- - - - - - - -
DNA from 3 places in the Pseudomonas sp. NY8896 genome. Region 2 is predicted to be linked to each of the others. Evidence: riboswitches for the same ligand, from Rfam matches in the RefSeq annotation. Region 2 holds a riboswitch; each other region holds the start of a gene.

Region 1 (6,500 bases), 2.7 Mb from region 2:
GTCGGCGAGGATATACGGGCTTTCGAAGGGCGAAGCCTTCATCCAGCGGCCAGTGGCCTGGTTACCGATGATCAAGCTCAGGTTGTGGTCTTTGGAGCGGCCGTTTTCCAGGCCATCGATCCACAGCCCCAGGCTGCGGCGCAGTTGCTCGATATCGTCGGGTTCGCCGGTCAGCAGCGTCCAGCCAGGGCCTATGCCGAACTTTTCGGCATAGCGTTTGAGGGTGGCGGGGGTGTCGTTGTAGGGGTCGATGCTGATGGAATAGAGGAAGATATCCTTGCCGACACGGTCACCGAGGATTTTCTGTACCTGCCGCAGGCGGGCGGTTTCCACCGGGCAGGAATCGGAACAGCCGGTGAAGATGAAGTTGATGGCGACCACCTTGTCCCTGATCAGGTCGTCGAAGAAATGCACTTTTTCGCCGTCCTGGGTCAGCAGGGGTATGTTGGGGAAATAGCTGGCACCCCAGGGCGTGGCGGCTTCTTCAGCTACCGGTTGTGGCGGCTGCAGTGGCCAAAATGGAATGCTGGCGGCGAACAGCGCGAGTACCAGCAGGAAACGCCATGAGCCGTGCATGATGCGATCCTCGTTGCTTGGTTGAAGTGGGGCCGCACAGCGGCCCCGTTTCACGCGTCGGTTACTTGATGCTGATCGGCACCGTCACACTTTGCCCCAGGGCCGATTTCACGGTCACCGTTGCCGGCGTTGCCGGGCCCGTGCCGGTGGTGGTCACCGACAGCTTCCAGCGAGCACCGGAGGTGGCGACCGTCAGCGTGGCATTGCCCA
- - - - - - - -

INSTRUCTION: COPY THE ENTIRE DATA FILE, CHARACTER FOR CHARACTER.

DNA from 3 places in the Pseudomonas sp. NY8896 genome. Region 2 is predicted to be linked to each of the others. Evidence: riboswitches for the same ligand, from Rfam matches in the RefSeq annotation. Region 2 holds a riboswitch; each other region holds the start of a gene.

Region 1 (6,500 bases), 2.7 Mb from region 2:
GTCGGCGAGGATATACGGGCTTTCGAAGGGCGAAGCCTTCATCCAGCGGCCAGTGGCCTGGTTACCGATGATCAAGCTCAGGTTGTGGTCTTTGGAGCGGCCGTTTTCCAGGCCATCGATCCACAGCCCCAGGCTGCGGCGCAGTTGCTCGATATCGTCGGGTTCGCCGGTCAGCAGCGTCCAGCCAGGGCCTATGCCGAACTTTTCGGCATAGCGTTTGAGGGTGGCGGGGGTGTCGTTGTAGGGGTCGATGCTGATGGAATAGAGGAAGATATCCTTGCCGACACGGTCACCGAGGATTTTCTGTACCTGCCGCAGGCGGGCGGTTTCCACCGGGCAGGAATCGGAACAGCCGGTGAAGATGAAGTTGATGGCGACCACCTTGTCCCTGATCAGGTCGTCGAAGAAATGCACTTTTTCGCCGTCCTGGGTCAGCAGGGGTATGTTGGGGAAATAGCTGGCACCCCAGGGCGTGGCGGCTTCTTCAGCTACCGGTTGTGGCGGCTGCAGTGGCCAAAATGGAATGCTGGCGGCGAACAGCGCGAGTACCAGCAGGAAACGCCATGAGCCGTGCATGATGCGATCCTCGTTGCTTGGTTGAAGTGGGGCCGCACAGCGGCCCCGTTTCACGCGTCGGTTACTTGATGCTGATCGGCACCGTCACACTTTGCCCCAGGGCCGATTTCACGGTCACCGTTGCCGGCGTTGCCGGGCCCGTGCCGGTGGTGGTCACCGACAGCTTCCAGCGAGCACCGGAGGTGGCGACCGTCAGCGTGGCATTGCCCA